BERTIE AHERN’S influence on Fianna Fáil’s election fortunes may have been greatly overstated, a new study has suggested.
The study also confirms a long-held view of TDs: namely that getting potholes fixed in their constituency is much more valuable to their re-election hopes than any crucial legislative work they may do in the Dáil.
The analysis of Irish voters was carried out by academics at Trinity College Dublin, University College Dublin and Queen’s University Belfast, who surveyed more than 2,500 voters following the 2002 general election.
The results were published last night in a book entitled, The Irish Voter: The Nature of Electoral Competition in the Republic of Ireland, which the authors say provides a comprehensive analysis of the motives, outlook and behaviour of voters.
The study found that enduring loyalty to a party, often inherited from parents, was one of the principle reasons for people voting the way they did.
“I think the benchmark is that people have enduring loyalties to parties, the source of which is not easy to get at, but it’s quite clear that many people effectively inherit those from their parents, even now,” said Prof Michael Marsh, Associate Professor of Political Science at TCD and one of the book’s authors.
The role of leaders such as Mr Ahern, by contrast, is overstated, the book says.
Mr Ahern led Fianna Fáil to a comfortable re-election victory in 2002, the year studied, and it was generally believed his widespread popularity had contributed immensely to that result.
But Prof Marsh said: “Leaders can help their parties, but effects are marginal, even in the case of Bertie Ahern.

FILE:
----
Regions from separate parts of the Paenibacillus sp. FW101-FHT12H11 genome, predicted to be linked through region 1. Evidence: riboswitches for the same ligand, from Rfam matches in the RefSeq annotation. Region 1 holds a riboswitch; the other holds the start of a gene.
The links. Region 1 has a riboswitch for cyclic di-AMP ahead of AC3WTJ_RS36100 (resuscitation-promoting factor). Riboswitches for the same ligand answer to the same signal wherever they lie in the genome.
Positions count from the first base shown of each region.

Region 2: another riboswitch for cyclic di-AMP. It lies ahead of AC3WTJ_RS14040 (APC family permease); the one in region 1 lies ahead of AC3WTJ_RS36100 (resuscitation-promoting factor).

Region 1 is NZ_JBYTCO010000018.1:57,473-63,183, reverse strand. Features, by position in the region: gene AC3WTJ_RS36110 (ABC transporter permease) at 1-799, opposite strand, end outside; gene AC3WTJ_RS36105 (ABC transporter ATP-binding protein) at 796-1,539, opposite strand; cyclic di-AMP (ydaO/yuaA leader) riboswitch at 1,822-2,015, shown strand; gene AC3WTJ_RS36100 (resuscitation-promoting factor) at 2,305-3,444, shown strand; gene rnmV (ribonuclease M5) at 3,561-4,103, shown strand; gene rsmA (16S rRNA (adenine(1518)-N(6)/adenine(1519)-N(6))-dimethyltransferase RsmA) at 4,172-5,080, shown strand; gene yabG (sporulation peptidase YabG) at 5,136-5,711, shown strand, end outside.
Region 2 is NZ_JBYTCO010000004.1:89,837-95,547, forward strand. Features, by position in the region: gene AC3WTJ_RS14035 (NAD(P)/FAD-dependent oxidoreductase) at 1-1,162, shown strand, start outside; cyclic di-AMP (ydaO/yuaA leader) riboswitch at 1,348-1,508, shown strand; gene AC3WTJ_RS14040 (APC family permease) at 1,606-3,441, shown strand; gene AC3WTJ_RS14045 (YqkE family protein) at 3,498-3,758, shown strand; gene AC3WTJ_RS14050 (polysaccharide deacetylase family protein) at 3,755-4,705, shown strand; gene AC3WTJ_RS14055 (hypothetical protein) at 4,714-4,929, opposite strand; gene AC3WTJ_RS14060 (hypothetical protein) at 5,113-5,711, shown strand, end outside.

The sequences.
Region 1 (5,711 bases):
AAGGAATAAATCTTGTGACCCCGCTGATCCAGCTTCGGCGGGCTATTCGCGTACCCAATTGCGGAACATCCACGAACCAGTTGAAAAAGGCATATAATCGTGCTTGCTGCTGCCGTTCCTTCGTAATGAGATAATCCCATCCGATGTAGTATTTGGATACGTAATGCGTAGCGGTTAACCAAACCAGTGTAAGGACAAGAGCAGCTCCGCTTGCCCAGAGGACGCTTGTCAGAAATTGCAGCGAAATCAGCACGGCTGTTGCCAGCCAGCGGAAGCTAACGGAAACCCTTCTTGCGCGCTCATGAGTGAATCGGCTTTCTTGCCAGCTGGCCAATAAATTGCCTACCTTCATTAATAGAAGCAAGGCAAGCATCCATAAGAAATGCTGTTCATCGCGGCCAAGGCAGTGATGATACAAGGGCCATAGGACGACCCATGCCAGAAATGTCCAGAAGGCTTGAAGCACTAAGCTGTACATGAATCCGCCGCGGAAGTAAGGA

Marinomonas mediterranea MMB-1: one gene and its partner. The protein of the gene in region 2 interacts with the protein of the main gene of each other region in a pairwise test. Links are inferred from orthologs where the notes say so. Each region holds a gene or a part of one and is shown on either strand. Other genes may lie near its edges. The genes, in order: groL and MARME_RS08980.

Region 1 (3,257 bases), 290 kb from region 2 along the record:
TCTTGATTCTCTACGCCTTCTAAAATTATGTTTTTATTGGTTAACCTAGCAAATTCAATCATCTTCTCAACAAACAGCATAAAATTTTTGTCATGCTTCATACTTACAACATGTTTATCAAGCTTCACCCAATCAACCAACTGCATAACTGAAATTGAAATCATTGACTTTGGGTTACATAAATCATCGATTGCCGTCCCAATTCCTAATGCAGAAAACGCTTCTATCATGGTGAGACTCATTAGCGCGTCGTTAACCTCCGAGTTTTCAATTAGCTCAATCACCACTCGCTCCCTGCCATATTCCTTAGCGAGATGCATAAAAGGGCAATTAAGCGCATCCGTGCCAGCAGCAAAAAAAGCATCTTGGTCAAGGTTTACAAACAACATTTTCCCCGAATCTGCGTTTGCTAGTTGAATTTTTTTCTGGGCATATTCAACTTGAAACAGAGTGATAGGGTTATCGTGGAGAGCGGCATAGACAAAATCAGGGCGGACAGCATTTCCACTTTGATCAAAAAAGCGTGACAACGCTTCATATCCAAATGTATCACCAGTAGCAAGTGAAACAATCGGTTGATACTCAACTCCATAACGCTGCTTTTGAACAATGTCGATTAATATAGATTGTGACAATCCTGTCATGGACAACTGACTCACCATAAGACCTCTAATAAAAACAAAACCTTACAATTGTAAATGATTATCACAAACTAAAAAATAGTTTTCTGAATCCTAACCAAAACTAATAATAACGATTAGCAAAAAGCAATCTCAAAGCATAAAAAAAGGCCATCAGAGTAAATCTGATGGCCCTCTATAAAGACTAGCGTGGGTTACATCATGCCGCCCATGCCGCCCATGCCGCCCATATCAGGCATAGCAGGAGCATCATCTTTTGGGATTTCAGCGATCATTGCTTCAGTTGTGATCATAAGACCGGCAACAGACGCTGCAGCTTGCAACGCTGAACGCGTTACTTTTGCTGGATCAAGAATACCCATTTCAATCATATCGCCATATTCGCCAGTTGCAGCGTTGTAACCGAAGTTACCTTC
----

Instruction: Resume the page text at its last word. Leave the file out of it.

“The local candidate is much more important. It’s much clearer that people will vote for a candidate they think is good even if they don’t think the party is good, whereas very few people will vote for a leader who is good if they don’t like the party.”
Voters evaluate these candidates on the basis of what they have done for their constituency, according to the study.
“Politicians are professionals, they know what gets them re-elected, and what gets them re-elected is not performing in the Dáil, it’s the potholes, it’s knocking on the doors, and in fact, knocking on the doors in the campaign does seem to be significant in terms of turning out the vote and getting people to vote for the person who knocked on the door,” he told RTÉ radio.
While general elections are different to referendums, he said there were lessons to be learned from the study for both sides campaigning on the Lisbon Treaty.
“The study does underline the apparent importance of the door-to-door canvas in winning support and getting out the vote, which may also hold lessons for both the pro- and the anti-Lisbon campaigns.”
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